Many have shared how a divorce can cause us to really deep clean and #declutter. I got rid of decades of collected items after our separation, unloading truck loads of burden. It was incredibly therapeutic. I felt the weight lift almost immediately and in doing so, I could better define who I was, what I wanted in my space, and what really brings me peace and comfort. I repainted, stained the deck, invested in new furniture, took down curtains and blinds, installed speakers in every room, and added more than 150 #plants throughout my home. I have created a genuine sanctuary in my home; albeit, I might be the quintessential single-plant-lady. There isn't just a corner or a room for which I retreat, but every space in my home calms me, including my garden. I haven't quite established the same in the garage or basement, but they are each on my list.


Mothers do the same when they are expecting. We scrub and polish, reorganize and redesign. Men often tear down walls, up-grade bathrooms, and build amazing furniture. When my son passed away, I remember my bestie saying she was surprised how quickly I packed away his things but similar to when my grandmother passed, it was healing for me to move through all the items we had collected and to hold space for the memories each item offered, but then move them out of my immediate space so I could come out of that sorrowful place. I needed to hold him in my heart and allow light back in my space.


It amazes me how often I find myself deep cleaning without really having had true intention of doing so and then being very deep in thought through the process. This can be very meditative and the physical movement, the busying of the body seems to bring forth memories and feelings that I can truly think on, rather than be consumed by them or even completely bury them when I am more still. Rage cleaning is certainly cheaper than talk therapy and minimizes burdens dumped on your bestie. It's also an option for those who resist journaling, although I am still going to encourage you to journal, and even attend talk therapy.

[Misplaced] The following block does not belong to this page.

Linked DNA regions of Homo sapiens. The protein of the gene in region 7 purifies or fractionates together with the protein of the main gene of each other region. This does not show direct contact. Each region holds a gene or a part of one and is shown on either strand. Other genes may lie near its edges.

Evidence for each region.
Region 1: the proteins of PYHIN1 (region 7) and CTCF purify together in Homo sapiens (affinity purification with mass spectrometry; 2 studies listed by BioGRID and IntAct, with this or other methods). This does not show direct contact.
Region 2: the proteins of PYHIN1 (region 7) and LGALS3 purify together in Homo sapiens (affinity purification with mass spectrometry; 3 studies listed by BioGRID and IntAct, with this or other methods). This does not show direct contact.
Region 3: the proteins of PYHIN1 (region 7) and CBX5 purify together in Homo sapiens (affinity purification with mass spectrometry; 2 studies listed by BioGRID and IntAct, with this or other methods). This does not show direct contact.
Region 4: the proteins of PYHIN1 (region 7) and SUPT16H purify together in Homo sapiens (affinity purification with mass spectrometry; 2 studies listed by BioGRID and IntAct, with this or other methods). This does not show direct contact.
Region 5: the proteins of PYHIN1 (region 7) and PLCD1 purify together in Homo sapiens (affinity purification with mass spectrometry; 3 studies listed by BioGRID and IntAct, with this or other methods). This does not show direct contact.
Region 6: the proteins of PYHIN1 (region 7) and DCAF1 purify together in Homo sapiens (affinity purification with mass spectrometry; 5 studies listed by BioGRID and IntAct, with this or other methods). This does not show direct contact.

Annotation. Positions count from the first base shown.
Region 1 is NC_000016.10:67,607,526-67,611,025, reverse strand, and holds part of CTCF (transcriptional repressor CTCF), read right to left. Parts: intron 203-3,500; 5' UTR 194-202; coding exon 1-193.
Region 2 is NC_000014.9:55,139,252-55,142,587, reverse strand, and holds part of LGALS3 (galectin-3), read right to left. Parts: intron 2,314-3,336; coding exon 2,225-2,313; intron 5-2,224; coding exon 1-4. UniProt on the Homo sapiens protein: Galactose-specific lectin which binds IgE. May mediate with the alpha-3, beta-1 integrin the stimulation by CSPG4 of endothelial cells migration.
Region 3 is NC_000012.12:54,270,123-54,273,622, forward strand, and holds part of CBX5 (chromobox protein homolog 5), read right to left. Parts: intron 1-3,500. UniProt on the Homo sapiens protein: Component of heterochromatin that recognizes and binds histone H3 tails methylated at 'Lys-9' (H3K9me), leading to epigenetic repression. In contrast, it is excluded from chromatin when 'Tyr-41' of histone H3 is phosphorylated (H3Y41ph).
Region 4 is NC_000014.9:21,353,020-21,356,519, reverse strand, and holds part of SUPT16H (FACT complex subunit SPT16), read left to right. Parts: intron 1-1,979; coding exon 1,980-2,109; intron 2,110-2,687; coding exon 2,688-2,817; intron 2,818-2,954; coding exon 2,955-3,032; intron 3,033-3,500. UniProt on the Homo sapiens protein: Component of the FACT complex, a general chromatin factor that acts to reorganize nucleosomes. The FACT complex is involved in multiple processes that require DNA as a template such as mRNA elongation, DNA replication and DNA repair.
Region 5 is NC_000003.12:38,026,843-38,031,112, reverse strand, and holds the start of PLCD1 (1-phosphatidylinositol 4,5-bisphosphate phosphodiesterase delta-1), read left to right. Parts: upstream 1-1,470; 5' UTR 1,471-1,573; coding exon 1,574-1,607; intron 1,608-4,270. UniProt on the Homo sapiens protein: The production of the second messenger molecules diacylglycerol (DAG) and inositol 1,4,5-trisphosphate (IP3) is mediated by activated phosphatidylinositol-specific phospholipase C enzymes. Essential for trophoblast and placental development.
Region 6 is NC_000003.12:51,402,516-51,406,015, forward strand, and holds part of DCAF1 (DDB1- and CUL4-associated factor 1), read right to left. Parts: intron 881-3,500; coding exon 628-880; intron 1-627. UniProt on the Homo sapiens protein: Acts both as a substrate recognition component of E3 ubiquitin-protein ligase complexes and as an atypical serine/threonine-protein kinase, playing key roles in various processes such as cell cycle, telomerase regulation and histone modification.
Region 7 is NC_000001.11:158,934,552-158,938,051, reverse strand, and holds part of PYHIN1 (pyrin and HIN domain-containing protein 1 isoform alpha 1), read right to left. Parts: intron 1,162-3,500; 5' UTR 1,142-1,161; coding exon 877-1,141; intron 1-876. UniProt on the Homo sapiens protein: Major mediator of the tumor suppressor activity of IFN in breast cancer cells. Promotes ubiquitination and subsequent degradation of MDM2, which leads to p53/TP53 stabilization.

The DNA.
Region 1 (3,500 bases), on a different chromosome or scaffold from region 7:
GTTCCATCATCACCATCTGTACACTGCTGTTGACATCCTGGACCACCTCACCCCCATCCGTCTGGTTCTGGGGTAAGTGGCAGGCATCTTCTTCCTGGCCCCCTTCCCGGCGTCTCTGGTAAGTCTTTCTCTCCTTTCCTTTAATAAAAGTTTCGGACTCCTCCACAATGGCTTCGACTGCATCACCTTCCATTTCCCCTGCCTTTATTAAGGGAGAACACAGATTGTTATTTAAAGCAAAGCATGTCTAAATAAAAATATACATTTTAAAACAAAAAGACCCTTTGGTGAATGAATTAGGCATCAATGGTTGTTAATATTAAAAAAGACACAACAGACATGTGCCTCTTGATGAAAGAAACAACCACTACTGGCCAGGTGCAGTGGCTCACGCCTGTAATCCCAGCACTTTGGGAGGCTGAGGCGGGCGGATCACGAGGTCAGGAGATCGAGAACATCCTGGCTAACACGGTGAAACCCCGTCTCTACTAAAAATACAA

Frequently when I ask clients what they do for pleasure, what their hobbies are, they often share that they enjoy doing #DIY projects with their partners. I am that girl too who can really fall for a guy who helps me out with chores like this. I mean if we can complete a DIY project together, I am more than impressed. I am recognizing the ability of this man to be there for me during tough times, partnering with me in life-challenges, and yeah, I am even that girl who really cherishes the gift of a well-seasoned iron pot, a hand-made carpenter bee trap, or a Dyson vacuum cleaner. I bought that last one for myself; I was worth it.


Mom is Vacuuming: Everyone Seek Cover


When your kids find you dusting and they scramble because they know this means you're in a bad mood or they fear your raging path, you may need a #therapist. If you have scrubbed your floors sparkling clean and you still want to rip through your closets, you may need to evaluate your personal boundaries. If your family fears you will throw away their precious items because they were left in your path, your rage cleaning may not be very therapeutic. Unless of course, if this is immediately after a divorce and you are throwing his belongings on your front lawn; this can be very therapeutic, or at least as I am told.